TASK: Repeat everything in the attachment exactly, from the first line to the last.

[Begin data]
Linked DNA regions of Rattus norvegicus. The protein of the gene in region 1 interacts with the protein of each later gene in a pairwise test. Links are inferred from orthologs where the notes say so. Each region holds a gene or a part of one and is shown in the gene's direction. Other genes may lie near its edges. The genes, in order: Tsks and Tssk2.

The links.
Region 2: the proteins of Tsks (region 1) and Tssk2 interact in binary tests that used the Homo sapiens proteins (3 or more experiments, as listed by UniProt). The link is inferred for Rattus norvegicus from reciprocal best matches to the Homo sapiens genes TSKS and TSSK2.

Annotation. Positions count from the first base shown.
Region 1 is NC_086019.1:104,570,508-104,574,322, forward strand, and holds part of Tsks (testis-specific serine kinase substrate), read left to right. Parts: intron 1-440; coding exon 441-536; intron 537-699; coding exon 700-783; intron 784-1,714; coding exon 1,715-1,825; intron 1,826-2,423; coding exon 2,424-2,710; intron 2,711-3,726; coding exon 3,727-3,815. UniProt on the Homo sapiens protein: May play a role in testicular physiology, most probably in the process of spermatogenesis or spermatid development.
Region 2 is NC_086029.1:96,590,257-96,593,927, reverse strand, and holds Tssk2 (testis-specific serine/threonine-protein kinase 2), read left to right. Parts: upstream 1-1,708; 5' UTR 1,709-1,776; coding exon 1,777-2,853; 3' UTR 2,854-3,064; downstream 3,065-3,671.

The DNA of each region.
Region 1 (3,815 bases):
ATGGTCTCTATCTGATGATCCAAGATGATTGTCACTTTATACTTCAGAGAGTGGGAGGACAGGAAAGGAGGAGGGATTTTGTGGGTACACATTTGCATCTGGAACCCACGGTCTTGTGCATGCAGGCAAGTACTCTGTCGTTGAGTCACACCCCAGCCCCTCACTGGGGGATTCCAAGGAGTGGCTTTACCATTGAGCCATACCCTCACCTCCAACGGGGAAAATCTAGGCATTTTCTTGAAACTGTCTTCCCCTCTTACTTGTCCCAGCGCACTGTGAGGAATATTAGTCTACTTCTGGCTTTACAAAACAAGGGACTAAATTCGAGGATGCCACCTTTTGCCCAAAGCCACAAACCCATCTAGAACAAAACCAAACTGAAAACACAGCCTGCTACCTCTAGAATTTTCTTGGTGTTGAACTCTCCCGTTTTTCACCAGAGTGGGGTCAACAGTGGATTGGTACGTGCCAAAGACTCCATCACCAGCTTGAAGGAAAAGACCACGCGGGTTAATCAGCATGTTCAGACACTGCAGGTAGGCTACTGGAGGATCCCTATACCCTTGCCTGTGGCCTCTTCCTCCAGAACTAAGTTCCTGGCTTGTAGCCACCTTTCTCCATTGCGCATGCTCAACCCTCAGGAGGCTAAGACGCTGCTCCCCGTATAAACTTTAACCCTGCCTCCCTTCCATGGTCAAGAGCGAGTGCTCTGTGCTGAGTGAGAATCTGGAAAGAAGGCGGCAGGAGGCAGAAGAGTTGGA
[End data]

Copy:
Linked DNA regions of Rattus norvegicus. The protein of the gene in region 1 interacts with the protein of each later gene in a pairwise test. Links are inferred from orthologs where the notes say so. Each region holds a gene or a part of one and is shown in the gene's direction. Other genes may lie near its edges. The genes, in order: Tsks and Tssk2.

The links.
Region 2: the proteins of Tsks (region 1) and Tssk2 interact in binary tests that used the Homo sapiens proteins (3 or more experiments, as listed by UniProt). The link is inferred for Rattus norvegicus from reciprocal best matches to the Homo sapiens genes TSKS and TSSK2.

Annotation. Positions count from the first base shown.
Region 1 is NC_086019.1:104,570,508-104,574,322, forward strand, and holds part of Tsks (testis-specific serine kinase substrate), read left to right. Parts: intron 1-440; coding exon 441-536; intron 537-699; coding exon 700-783; intron 784-1,714; coding exon 1,715-1,825; intron 1,826-2,423; coding exon 2,424-2,710; intron 2,711-3,726; coding exon 3,727-3,815. UniProt on the Homo sapiens protein: May play a role in testicular physiology, most probably in the process of spermatogenesis or spermatid development.
Region 2 is NC_086029.1:96,590,257-96,593,927, reverse strand, and holds Tssk2 (testis-specific serine/threonine-protein kinase 2), read left to right. Parts: upstream 1-1,708; 5' UTR 1,709-1,776; coding exon 1,777-2,853; 3' UTR 2,854-3,064; downstream 3,065-3,671.

The DNA of each region.
Region 1 (3,815 bases):
ATGGTCTCTATCTGATGATCCAAGATGATTGTCACTTTATACTTCAGAGAGTGGGAGGACAGGAAAGGAGGAGGGATTTTGTGGGTACACATTTGCATCTGGAACCCACGGTCTTGTGCATGCAGGCAAGTACTCTGTCGTTGAGTCACACCCCAGCCCCTCACTGGGGGATTCCAAGGAGTGGCTTTACCATTGAGCCATACCCTCACCTCCAACGGGGAAAATCTAGGCATTTTCTTGAAACTGTCTTCCCCTCTTACTTGTCCCAGCGCACTGTGAGGAATATTAGTCTACTTCTGGCTTTACAAAACAAGGGACTAAATTCGAGGATGCCACCTTTTGCCCAAAGCCACAAACCCATCTAGAACAAAACCAAACTGAAAACACAGCCTGCTACCTCTAGAATTTTCTTGGTGTTGAACTCTCCCGTTTTTCACCAGAGTGGGGTCAACAGTGGATTGGTACGTGCCAAAGACTCCATCACCAGCTTGAAGGAAAAGACCACGCGGGTTAATCAGCATGTTCAGACACTGCAGGTAGGCTACTGGAGGATCCCTATACCCTTGCCTGTGGCCTCTTCCTCCAGAACTAAGTTCCTGGCTTGTAGCCACCTTTCTCCATTGCGCATGCTCAACCCTCAGGAGGCTAAGACGCTGCTCCCCGTATAAACTTTAACCCTGCCTCCCTTCCATGGTCAAGAGCGAGTGCTCTGTGCTGAGTGAGAATCTGGAAAGAAGGCGGCAGGAGGCAGAAGAGTTGGA